Thimble Theatre Movies – New Book

During my free time in college, I took advantage of the various research and publications focusing on pop culture icons that began showing up on library shelves. One of those books was a comprehensive publication aimed at the cartoons and strips that spawned some of our most iconic figures; Prince Valiant, Flash Gordon, Lil Abner, Nancy, Steve Canyon, and of course Popeye.

I enjoyed Popeye animated cartoons as a kid growing up, and my only direct experience with the comic strip adventures of the character was through a Big Little Book. Of course, all kids during my time sang: I’m Popeye the Sailor Man. I live in a garbage can.

It was while reading and learning about the art of E.C. SEGAR the creator of Popeye that I discovered one of his coolest creations: Funny Films. Funny Films were featured as part of Segar’s Thimble Theatre, which gave birth to the famous sailor man and his cast of cohorts. The genius behind Funny Films is so simple that the first time I saw one in print I was blown away. It may seem a little silly considering all of today’s APP driven photo enhancers, but pre-high tech these cleverly drawn and conceived bits of fluff for kids were cool.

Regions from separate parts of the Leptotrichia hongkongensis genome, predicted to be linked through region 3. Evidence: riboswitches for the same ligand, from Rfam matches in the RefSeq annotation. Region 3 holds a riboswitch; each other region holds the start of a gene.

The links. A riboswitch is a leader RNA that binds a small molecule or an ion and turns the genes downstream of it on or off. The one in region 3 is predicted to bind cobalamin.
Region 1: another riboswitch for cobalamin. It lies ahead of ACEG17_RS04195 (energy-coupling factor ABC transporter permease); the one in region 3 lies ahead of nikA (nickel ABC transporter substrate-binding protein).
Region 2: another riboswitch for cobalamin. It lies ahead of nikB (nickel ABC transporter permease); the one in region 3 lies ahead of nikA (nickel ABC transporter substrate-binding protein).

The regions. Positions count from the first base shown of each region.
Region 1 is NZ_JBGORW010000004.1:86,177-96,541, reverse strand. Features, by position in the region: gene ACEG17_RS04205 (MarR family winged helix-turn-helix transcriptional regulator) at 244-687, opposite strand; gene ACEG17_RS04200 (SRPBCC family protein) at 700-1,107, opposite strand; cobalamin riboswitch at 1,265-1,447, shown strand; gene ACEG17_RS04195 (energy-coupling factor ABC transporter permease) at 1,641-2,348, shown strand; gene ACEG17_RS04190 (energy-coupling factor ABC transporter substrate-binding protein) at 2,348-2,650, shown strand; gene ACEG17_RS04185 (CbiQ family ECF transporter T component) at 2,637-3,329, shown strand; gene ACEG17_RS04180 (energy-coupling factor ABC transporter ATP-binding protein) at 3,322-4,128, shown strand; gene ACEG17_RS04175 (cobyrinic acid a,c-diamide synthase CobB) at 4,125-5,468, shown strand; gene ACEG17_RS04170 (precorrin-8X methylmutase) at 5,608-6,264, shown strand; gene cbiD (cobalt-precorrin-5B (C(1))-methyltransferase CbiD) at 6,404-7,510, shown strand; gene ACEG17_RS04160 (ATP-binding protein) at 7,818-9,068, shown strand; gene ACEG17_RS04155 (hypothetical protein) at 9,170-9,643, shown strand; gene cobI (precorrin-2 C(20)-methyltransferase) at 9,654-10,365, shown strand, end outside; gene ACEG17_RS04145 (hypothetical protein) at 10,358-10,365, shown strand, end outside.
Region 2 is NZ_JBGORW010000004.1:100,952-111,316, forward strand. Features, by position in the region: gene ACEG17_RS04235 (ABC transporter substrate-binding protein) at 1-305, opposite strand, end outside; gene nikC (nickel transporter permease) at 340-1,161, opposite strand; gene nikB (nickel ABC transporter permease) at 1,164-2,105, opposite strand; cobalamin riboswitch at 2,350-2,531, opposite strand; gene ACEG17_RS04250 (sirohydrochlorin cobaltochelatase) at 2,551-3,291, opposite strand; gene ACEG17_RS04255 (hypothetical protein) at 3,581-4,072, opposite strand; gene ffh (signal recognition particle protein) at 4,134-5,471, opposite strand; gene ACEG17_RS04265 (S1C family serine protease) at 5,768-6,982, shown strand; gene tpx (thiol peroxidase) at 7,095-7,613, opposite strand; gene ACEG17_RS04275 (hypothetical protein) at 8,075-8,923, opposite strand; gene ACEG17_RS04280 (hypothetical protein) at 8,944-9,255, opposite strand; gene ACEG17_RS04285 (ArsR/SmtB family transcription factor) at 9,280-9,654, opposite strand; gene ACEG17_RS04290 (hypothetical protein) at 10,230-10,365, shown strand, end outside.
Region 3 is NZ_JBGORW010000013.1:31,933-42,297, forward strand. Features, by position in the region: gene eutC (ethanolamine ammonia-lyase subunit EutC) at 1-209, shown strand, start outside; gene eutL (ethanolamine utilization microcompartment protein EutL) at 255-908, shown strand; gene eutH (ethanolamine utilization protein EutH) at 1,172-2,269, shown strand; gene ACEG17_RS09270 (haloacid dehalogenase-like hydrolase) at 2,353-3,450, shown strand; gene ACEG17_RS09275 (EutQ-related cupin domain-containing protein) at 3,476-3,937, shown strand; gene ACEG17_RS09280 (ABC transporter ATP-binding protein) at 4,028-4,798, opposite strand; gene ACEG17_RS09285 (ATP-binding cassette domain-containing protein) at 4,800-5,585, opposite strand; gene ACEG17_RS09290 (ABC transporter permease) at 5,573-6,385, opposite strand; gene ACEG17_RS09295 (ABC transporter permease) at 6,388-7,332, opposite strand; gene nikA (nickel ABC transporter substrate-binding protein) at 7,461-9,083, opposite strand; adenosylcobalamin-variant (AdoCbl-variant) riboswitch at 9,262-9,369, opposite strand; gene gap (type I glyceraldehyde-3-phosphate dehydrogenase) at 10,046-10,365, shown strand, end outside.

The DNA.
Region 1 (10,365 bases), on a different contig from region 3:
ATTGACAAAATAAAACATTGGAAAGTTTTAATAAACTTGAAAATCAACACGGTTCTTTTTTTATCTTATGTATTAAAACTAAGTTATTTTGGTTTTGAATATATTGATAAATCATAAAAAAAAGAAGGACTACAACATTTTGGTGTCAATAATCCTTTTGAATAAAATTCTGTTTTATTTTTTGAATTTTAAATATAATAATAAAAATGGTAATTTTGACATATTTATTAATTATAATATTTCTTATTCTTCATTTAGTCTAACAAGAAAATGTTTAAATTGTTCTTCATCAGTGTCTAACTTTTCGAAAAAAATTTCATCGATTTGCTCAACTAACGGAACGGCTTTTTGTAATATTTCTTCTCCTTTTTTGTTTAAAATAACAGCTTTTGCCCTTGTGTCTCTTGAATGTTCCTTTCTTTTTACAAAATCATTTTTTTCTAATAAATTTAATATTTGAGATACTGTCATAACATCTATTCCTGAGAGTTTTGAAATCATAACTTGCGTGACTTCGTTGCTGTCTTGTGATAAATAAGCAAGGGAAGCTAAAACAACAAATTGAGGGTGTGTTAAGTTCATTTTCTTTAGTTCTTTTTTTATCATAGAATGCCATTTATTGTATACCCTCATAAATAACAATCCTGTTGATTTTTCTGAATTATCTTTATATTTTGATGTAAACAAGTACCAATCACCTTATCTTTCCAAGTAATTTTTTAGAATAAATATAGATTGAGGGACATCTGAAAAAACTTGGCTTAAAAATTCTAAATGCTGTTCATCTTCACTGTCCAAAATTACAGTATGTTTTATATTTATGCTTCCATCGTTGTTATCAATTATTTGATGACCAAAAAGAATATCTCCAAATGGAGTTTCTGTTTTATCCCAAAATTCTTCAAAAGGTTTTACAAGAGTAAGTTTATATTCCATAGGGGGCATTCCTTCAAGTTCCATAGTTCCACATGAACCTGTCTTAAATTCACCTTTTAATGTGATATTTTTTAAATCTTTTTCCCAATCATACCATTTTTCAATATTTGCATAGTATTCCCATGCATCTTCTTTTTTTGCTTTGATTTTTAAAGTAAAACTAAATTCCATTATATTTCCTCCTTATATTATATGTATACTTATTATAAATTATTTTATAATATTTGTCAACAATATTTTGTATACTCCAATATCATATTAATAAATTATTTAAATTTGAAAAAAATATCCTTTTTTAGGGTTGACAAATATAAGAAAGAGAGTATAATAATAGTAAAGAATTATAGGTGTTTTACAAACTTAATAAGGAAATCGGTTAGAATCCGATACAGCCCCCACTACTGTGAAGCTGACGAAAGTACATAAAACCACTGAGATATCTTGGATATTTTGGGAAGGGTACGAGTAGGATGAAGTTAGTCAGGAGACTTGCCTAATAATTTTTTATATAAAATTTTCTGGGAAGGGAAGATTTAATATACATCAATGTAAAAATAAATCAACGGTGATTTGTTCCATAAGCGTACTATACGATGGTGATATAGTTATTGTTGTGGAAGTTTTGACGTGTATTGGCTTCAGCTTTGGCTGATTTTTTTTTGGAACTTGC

Funny Films - Thimble Theatre Movies
1934 – Copyright King Feature Syndicate
Funny Films - Thimble Theatre Movies
1933 – Copyright King Features Syndicate
1933 – Copyright King Features Syndicate

Which brings me to a book I hope I can get my hands on. Slated to be released in November: THIMBLE THEATRE AND THE PRE-POPEYE CARTOONS OF E.C. SEGAR looks like a gem. More than a decade before he created the world’s most famous cartoon sailor, E.C. Segar began his comics career in the movies. He drew cartoons for silent movie theater slides, the Charlie Chaplin comic strip, and a daily strip about Chicago’s movies and entertainment. Then, in 1919, he penned his own “small screen” creation for the newspapers, Thimble Theatre, where Popeye was to be born. In the book, all of E.C. Segar’s early comics and illustrations are featured, including 125 pre-Popeye Thimble Theater Sunday pages, including the complete run of the famed Western desert saga, a series that rivals his later work in superb art, storytelling, and humor.


The book is not cheap, listed by Bud’s Art Book for $85.00. I hope to secure a copy to read through our local library’s interlibrary loan program. Somehow I’ll find a way to get a copy. I encourage you to talk with your library, or just do some research on your own about not only Segar but many of the classic artist and the cartoon strips they created. Many can be found online, and while the text and humor can be dated, the genius of the work will never fade.

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